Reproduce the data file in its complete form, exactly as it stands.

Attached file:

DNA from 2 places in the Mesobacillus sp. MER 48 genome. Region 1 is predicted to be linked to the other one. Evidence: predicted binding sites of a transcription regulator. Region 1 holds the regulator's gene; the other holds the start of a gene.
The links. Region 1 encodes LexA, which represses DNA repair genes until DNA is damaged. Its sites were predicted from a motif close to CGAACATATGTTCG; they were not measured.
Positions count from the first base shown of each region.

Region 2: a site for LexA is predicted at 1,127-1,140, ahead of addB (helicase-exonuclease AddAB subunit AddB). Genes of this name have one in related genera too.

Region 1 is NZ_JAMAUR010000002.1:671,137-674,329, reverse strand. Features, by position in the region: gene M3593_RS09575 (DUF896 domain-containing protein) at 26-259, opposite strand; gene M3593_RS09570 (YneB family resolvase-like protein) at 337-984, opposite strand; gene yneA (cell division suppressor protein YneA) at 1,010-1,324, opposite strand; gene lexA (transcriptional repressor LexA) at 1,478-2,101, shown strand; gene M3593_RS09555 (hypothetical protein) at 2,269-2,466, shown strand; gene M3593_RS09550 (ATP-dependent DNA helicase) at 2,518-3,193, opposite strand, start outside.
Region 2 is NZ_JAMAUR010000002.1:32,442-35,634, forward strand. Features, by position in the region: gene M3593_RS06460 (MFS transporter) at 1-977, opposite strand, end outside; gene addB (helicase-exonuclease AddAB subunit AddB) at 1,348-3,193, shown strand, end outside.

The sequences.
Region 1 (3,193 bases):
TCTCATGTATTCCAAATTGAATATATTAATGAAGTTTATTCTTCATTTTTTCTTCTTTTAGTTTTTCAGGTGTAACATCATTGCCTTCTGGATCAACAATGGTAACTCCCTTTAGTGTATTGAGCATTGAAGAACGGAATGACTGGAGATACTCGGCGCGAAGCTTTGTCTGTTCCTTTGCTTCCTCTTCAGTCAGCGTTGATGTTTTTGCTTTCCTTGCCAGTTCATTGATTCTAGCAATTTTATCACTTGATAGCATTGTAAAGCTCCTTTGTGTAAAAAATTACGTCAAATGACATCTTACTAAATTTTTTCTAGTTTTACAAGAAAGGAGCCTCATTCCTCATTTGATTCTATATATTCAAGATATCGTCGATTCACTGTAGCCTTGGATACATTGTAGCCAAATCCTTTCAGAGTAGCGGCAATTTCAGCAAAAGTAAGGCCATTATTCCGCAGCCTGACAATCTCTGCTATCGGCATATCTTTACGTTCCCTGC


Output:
DNA from 2 places in the Mesobacillus sp. MER 48 genome. Region 1 is predicted to be linked to the other one. Evidence: predicted binding sites of a transcription regulator. Region 1 holds the regulator's gene; the other holds the start of a gene.
The links. Region 1 encodes LexA, which represses DNA repair genes until DNA is damaged. Its sites were predicted from a motif close to CGAACATATGTTCG; they were not measured.
Positions count from the first base shown of each region.

Region 2: a site for LexA is predicted at 1,127-1,140, ahead of addB (helicase-exonuclease AddAB subunit AddB). Genes of this name have one in related genera too.

Region 1 is NZ_JAMAUR010000002.1:671,137-674,329, reverse strand. Features, by position in the region: gene M3593_RS09575 (DUF896 domain-containing protein) at 26-259, opposite strand; gene M3593_RS09570 (YneB family resolvase-like protein) at 337-984, opposite strand; gene yneA (cell division suppressor protein YneA) at 1,010-1,324, opposite strand; gene lexA (transcriptional repressor LexA) at 1,478-2,101, shown strand; gene M3593_RS09555 (hypothetical protein) at 2,269-2,466, shown strand; gene M3593_RS09550 (ATP-dependent DNA helicase) at 2,518-3,193, opposite strand, start outside.
Region 2 is NZ_JAMAUR010000002.1:32,442-35,634, forward strand. Features, by position in the region: gene M3593_RS06460 (MFS transporter) at 1-977, opposite strand, end outside; gene addB (helicase-exonuclease AddAB subunit AddB) at 1,348-3,193, shown strand, end outside.

The sequences.
Region 1 (3,193 bases):
TCTCATGTATTCCAAATTGAATATATTAATGAAGTTTATTCTTCATTTTTTCTTCTTTTAGTTTTTCAGGTGTAACATCATTGCCTTCTGGATCAACAATGGTAACTCCCTTTAGTGTATTGAGCATTGAAGAACGGAATGACTGGAGATACTCGGCGCGAAGCTTTGTCTGTTCCTTTGCTTCCTCTTCAGTCAGCGTTGATGTTTTTGCTTTCCTTGCCAGTTCATTGATTCTAGCAATTTTATCACTTGATAGCATTGTAAAGCTCCTTTGTGTAAAAAATTACGTCAAATGACATCTTACTAAATTTTTTCTAGTTTTACAAGAAAGGAGCCTCATTCCTCATTTGATTCTATATATTCAAGATATCGTCGATTCACTGTAGCCTTGGATACATTGTAGCCAAATCCTTTCAGAGTAGCGGCAATTTCAGCAAAAGTAAGGCCATTATTCCGCAGCCTGACAATCTCTGCTATCGGCATATCTTTACGTTCCCTGC